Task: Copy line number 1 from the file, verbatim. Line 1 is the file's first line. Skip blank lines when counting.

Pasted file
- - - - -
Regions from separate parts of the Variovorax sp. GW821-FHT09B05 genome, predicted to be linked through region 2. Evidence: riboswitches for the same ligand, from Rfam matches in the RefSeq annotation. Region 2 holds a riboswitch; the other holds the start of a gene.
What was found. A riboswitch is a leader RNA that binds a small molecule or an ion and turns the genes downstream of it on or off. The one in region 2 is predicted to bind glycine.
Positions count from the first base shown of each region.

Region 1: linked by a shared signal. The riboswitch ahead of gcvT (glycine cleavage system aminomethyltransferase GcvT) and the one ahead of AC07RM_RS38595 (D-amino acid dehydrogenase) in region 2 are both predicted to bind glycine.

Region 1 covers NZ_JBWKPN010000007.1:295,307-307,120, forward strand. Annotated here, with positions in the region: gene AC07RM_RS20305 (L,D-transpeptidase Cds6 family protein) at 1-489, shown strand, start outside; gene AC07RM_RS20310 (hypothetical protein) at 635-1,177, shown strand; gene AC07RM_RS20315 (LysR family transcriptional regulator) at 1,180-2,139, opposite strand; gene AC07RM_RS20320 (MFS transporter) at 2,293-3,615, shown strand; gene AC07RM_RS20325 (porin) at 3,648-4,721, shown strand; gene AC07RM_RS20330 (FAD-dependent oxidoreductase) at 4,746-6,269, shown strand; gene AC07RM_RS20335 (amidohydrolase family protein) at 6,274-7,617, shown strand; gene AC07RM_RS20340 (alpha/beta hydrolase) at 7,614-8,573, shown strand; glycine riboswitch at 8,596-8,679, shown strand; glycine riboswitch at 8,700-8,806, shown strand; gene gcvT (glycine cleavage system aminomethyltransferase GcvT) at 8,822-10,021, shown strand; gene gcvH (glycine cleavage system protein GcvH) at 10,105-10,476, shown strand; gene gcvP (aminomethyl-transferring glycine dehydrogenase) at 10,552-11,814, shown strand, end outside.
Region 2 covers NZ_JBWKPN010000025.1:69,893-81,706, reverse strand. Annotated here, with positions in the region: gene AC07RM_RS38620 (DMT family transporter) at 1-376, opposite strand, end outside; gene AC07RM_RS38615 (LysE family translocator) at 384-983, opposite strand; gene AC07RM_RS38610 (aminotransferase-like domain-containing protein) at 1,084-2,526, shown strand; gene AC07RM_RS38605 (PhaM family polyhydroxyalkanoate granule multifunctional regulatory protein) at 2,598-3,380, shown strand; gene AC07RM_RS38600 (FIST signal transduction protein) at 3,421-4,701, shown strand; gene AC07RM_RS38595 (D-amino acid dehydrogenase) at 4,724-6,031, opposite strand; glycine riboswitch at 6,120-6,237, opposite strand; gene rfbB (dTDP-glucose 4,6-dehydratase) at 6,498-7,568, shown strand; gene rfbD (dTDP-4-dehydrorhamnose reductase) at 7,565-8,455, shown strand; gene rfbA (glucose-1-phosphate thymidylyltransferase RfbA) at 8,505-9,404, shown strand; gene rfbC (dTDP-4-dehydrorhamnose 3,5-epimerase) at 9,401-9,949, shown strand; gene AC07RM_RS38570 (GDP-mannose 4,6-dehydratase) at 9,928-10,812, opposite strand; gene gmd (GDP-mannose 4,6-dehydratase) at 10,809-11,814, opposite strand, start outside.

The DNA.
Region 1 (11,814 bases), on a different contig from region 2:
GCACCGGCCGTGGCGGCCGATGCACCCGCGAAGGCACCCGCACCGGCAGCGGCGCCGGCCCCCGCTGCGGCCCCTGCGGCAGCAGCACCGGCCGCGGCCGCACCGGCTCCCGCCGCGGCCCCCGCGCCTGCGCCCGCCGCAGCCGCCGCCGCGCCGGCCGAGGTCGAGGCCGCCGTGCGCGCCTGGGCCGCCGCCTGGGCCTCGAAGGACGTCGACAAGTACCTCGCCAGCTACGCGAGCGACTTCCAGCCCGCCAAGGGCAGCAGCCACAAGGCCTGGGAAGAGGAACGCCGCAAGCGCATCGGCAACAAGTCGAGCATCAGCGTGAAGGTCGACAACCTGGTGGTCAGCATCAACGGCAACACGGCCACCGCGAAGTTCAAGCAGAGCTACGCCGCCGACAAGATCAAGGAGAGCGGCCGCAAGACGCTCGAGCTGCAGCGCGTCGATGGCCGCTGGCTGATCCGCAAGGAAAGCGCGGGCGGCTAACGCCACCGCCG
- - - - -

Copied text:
Regions from separate parts of the Variovorax sp. GW821-FHT09B05 genome, predicted to be linked through region 2. Evidence: riboswitches for the same ligand, from Rfam matches in the RefSeq annotation. Region 2 holds a riboswitch; the other holds the start of a gene.